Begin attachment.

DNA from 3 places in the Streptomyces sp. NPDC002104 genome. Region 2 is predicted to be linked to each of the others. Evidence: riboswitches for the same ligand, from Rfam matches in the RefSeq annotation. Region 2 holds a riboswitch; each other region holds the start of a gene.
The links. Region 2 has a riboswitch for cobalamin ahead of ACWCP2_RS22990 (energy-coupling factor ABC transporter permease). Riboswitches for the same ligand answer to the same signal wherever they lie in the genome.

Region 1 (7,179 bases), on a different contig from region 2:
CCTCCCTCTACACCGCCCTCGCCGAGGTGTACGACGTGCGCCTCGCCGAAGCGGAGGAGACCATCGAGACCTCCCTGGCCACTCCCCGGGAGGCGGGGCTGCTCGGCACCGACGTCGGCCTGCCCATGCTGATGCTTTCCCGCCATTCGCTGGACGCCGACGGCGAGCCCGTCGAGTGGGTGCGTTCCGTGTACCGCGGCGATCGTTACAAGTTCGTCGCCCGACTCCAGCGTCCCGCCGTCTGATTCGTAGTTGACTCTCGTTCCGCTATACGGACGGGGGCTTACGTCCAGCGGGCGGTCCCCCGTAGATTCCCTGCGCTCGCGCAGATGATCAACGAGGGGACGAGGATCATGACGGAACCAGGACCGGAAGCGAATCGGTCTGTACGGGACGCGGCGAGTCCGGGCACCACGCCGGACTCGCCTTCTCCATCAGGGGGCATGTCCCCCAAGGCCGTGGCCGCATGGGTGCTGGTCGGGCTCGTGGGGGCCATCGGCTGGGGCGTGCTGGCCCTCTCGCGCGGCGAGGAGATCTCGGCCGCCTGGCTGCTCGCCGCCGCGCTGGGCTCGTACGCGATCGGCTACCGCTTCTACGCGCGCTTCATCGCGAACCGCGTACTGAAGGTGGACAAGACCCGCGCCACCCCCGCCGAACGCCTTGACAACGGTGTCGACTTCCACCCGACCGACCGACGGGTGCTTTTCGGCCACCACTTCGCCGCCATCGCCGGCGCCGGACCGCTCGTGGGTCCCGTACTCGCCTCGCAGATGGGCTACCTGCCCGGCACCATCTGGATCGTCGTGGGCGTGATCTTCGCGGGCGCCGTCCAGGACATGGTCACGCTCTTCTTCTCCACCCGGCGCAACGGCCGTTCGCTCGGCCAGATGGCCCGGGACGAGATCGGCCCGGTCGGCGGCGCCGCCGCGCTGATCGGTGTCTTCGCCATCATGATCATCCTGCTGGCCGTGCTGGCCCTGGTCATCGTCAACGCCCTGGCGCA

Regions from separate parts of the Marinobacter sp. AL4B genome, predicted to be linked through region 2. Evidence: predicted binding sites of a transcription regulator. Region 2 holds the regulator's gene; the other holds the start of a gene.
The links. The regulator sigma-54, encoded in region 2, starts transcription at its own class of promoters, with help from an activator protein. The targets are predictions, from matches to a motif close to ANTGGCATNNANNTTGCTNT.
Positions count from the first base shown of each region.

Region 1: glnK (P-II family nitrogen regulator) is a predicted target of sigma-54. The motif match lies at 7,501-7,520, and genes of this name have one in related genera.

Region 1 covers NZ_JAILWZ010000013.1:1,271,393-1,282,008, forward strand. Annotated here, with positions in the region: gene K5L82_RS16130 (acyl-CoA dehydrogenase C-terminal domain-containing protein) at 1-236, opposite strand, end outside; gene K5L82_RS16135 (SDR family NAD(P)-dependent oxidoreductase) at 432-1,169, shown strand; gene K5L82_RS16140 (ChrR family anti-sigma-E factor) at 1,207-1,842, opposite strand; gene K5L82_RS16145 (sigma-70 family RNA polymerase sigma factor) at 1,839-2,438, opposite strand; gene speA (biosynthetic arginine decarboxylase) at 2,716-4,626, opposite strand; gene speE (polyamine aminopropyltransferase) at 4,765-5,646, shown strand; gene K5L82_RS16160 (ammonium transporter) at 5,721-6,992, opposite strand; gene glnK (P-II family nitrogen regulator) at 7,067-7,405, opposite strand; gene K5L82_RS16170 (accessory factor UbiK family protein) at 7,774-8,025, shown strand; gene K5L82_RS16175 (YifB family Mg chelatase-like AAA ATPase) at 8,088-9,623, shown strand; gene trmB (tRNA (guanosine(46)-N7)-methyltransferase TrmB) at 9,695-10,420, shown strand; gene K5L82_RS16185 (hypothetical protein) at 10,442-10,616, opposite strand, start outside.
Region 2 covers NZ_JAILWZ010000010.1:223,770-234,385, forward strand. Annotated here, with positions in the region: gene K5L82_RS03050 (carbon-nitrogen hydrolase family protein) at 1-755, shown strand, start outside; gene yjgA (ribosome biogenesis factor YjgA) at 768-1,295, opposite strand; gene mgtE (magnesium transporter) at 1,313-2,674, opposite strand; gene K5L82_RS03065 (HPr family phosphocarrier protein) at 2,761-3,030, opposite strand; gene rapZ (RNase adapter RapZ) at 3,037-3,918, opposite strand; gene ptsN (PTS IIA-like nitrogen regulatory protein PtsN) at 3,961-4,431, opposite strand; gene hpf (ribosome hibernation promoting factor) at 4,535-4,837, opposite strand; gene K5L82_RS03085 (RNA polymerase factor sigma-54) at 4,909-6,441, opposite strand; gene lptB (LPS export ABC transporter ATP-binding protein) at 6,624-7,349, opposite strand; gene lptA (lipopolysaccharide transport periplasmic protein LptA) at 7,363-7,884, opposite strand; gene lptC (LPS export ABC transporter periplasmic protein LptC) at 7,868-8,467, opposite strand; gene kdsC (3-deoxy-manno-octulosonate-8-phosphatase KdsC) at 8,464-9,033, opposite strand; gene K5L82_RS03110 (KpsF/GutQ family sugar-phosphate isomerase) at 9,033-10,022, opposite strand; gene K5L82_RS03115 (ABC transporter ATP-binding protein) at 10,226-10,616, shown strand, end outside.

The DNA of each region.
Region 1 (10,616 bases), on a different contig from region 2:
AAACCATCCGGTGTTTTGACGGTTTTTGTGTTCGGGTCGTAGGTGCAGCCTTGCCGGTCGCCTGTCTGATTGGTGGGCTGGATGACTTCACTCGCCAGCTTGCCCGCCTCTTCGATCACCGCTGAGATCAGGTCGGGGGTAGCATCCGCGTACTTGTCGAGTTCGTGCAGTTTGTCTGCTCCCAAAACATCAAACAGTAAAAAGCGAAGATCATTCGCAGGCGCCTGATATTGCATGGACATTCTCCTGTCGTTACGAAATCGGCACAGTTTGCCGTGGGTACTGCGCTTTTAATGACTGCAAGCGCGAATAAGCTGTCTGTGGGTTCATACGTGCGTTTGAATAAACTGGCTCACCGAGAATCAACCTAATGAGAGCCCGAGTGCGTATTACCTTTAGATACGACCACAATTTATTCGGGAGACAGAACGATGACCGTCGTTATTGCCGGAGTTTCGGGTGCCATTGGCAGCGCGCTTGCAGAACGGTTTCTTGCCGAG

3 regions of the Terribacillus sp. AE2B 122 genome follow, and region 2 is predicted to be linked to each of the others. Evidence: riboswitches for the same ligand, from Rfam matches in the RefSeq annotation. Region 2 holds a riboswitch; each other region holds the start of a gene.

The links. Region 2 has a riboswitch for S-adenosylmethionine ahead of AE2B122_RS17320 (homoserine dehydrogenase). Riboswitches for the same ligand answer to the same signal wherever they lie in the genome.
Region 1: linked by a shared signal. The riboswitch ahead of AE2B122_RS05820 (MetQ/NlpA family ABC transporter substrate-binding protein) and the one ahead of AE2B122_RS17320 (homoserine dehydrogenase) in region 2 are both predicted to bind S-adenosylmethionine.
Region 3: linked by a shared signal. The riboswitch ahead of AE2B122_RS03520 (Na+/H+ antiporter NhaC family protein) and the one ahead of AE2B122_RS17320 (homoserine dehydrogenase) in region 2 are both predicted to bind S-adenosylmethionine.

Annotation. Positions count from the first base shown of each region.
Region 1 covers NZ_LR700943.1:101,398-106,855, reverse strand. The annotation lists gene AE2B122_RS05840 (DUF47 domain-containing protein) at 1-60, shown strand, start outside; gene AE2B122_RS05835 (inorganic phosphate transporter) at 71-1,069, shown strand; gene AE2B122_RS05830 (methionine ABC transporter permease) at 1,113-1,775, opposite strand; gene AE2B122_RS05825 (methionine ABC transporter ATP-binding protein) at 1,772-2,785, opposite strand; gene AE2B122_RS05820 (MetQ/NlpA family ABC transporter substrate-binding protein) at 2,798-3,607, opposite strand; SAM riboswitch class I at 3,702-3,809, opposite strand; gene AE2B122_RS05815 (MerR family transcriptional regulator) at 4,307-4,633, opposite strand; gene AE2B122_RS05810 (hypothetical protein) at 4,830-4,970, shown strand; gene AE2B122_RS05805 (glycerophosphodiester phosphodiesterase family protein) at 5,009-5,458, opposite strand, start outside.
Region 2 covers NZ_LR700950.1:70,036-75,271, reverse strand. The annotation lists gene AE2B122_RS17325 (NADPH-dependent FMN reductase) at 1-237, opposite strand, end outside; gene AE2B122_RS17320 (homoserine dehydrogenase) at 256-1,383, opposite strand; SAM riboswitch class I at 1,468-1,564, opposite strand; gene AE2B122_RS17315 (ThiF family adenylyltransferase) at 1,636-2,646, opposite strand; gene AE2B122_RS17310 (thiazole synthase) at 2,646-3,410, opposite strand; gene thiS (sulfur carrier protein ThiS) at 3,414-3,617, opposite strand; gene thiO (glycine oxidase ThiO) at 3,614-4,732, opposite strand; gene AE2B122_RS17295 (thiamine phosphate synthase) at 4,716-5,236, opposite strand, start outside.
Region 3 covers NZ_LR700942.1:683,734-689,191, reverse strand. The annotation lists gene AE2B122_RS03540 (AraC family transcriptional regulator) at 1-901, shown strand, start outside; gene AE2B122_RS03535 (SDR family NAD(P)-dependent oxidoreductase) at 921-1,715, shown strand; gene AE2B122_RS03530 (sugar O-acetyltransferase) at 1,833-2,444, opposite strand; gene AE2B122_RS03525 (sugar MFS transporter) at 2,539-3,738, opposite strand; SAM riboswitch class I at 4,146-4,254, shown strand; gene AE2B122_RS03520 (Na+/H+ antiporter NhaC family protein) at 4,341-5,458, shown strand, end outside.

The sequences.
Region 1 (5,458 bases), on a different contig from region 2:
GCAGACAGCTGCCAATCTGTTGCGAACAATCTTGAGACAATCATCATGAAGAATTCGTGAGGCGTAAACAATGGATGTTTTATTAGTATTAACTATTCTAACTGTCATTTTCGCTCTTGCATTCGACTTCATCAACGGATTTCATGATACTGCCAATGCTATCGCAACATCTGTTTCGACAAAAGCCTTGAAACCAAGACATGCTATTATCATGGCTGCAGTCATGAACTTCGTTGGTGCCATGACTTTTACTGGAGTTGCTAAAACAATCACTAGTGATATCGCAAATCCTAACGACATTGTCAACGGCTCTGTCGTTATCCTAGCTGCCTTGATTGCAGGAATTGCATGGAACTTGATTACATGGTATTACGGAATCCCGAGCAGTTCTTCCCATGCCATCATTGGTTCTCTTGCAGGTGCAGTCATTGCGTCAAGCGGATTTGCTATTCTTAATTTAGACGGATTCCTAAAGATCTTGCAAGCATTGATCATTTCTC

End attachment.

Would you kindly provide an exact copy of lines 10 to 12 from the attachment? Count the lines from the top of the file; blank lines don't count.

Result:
Region 2 covers NZ_JAILWZ010000010.1:223,770-234,385, forward strand. Annotated here, with positions in the region: gene K5L82_RS03050 (carbon-nitrogen hydrolase family protein) at 1-755, shown strand, start outside; gene yjgA (ribosome biogenesis factor YjgA) at 768-1,295, opposite strand; gene mgtE (magnesium transporter) at 1,313-2,674, opposite strand; gene K5L82_RS03065 (HPr family phosphocarrier protein) at 2,761-3,030, opposite strand; gene rapZ (RNase adapter RapZ) at 3,037-3,918, opposite strand; gene ptsN (PTS IIA-like nitrogen regulatory protein PtsN) at 3,961-4,431, opposite strand; gene hpf (ribosome hibernation promoting factor) at 4,535-4,837, opposite strand; gene K5L82_RS03085 (RNA polymerase factor sigma-54) at 4,909-6,441, opposite strand; gene lptB (LPS export ABC transporter ATP-binding protein) at 6,624-7,349, opposite strand; gene lptA (lipopolysaccharide transport periplasmic protein LptA) at 7,363-7,884, opposite strand; gene lptC (LPS export ABC transporter periplasmic protein LptC) at 7,868-8,467, opposite strand; gene kdsC (3-deoxy-manno-octulosonate-8-phosphatase KdsC) at 8,464-9,033, opposite strand; gene K5L82_RS03110 (KpsF/GutQ family sugar-phosphate isomerase) at 9,033-10,022, opposite strand; gene K5L82_RS03115 (ABC transporter ATP-binding protein) at 10,226-10,616, shown strand, end outside.

The DNA of each region.
Region 1 (10,616 bases), on a different contig from region 2: